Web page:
Japan in June: Five Amazing Outdoor Events!

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Purple hydrangeas in Japan in June.

Japan in June marks the start of the amazing summer festival season! Regardless of their history, they are all good reasons to socialize and spend time outdoors in the warming weather. Wherever you are in Japan, these two months guarantee an exciting event nearby. Today, we’ll cover some of June’s more well-known celebrations and competitions nationwide!

Horikawa Festival

This two-day parade occurs on June 3rd and 4th in Nagoya, Aichi Prefecture. The Kyoto Gion Festival inspires it and features floats in decorated boats. It is a combination of two old traditions. The original Tsushima Tenno Festival initially took place further upstream in Susaki. People decorated their boats and floated them down the Hori River in those times.

A large red firework in the Horikawa Festiavl.
This summer festival takes place by a river! Image via Shutterstock

However, the construction of bridges soon made this impossible, so people moved it downstream to Atsuta. Today, the event continues further downriver around Miya-no-Watashi Park and Shichiri Ferry Pier. But party boats still honor the connection between the three locations. They travel upstream, through Atsuta, to the original spot at Susaki Shrine.

Festivities include lion dance performances and taiko drumming in the Miyanohama area near Temmacho Station. Lanterns also light the various floats, which people ceremonially pull around the park. Food is available for sale all day and night at the Miyanohama Market. In the past, people prayed at local shrines for help with diseases that sometimes plagued the area. So, on the second day, there will also be a ritual for good health in Japan in June.

Chagu Chagu Umakko Horse Festival

Iwate Prefecture has a long history of horses and horse breeding. Farmers traditionally visited shrines in the area to pray for the health of the field horses and a good harvest. When this practice began over two hundred years ago, there were still wolves in Japan. So, large bells were hung around horses’ necks to keep those predators away. The “chagu chagu” sound the bell made with each step of the horse gives the festival its name.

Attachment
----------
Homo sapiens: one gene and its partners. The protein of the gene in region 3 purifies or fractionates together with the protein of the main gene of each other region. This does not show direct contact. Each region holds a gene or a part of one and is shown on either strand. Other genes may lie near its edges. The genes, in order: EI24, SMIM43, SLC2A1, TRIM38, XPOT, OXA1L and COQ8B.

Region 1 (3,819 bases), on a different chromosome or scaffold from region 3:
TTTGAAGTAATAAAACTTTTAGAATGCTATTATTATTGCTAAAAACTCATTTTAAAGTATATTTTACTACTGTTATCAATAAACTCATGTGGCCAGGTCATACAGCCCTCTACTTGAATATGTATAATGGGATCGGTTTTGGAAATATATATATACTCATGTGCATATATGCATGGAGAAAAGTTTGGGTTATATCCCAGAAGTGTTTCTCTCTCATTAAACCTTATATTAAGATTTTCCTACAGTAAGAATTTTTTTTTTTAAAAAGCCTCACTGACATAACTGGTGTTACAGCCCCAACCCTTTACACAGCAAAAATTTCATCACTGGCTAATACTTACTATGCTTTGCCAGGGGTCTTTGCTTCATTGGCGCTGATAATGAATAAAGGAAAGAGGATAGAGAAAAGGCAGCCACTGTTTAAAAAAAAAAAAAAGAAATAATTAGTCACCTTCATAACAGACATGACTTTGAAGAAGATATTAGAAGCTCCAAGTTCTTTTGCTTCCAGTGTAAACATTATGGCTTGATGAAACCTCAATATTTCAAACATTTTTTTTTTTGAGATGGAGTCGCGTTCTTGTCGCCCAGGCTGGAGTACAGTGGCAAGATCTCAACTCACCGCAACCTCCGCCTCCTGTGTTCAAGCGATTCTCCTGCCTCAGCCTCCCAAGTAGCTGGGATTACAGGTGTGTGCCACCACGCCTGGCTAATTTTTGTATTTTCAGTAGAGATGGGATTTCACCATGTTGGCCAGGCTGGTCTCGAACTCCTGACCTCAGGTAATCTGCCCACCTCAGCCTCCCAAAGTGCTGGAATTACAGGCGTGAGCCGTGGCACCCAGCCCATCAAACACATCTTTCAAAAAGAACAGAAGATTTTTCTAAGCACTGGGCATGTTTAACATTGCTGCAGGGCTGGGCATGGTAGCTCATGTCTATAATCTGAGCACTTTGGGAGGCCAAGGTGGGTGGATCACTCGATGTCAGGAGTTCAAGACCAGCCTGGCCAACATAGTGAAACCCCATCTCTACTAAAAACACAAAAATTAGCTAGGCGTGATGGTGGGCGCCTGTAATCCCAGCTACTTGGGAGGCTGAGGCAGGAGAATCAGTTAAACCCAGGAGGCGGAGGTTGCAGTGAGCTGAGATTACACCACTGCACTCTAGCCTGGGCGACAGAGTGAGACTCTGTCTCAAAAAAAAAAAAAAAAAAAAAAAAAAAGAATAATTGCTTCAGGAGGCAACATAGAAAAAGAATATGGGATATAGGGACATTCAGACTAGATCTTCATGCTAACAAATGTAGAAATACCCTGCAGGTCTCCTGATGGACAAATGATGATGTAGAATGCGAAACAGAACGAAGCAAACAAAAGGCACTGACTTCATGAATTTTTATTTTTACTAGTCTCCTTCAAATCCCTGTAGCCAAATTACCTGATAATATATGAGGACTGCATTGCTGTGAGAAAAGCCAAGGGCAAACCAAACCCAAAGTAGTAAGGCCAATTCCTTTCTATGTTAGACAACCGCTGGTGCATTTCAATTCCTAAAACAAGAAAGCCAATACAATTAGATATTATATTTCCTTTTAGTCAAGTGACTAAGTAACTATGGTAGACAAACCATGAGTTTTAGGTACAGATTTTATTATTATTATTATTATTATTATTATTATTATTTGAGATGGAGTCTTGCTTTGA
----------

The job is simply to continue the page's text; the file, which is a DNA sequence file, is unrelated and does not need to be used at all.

Horses and horse riders at the Chagu Chagu Umakko Horse Festival.
This festival celebrates horses and gives them a day off of work. Image via Shutterstock

Generally, the parade occurs every year on the second Saturday of June. The animals still wear their “wolf bell” with as many as 700 other bells and colorful costumes. The procession of about 100 decorated horses leaves Onikoshi Sozen Shrine in Takizawa and walks to Hachiman Shrine in Morioka. The day also served as a much-needed vacation for the animals, so there are rest points along the 13-km (42 ft) route. The public can feed the horses and take photos at rest stops. 

Hokkaido Shrine Festival

The Sapporo Festival, or the Hokkaido Shrine Festival, takes place annually from June 14th to 16th in Sapporo, Hokkaido. This vibrant celebration undoubtedly honors the city’s history and cultural heritage. The festival’s highlight, the “Shinkosai,” features a grand parade with ornate floats and mikoshi (portable shrines) that recall the Heian period’s grandeur. Performers in courtly costumes lead the procession, moving to the rhythmic sounds of flutes and drums.

Shrine pullers at the Hokkaido Shrine Festival.
This is one of the most breathtaking Shinto festivals in the country! Image via Shutterstock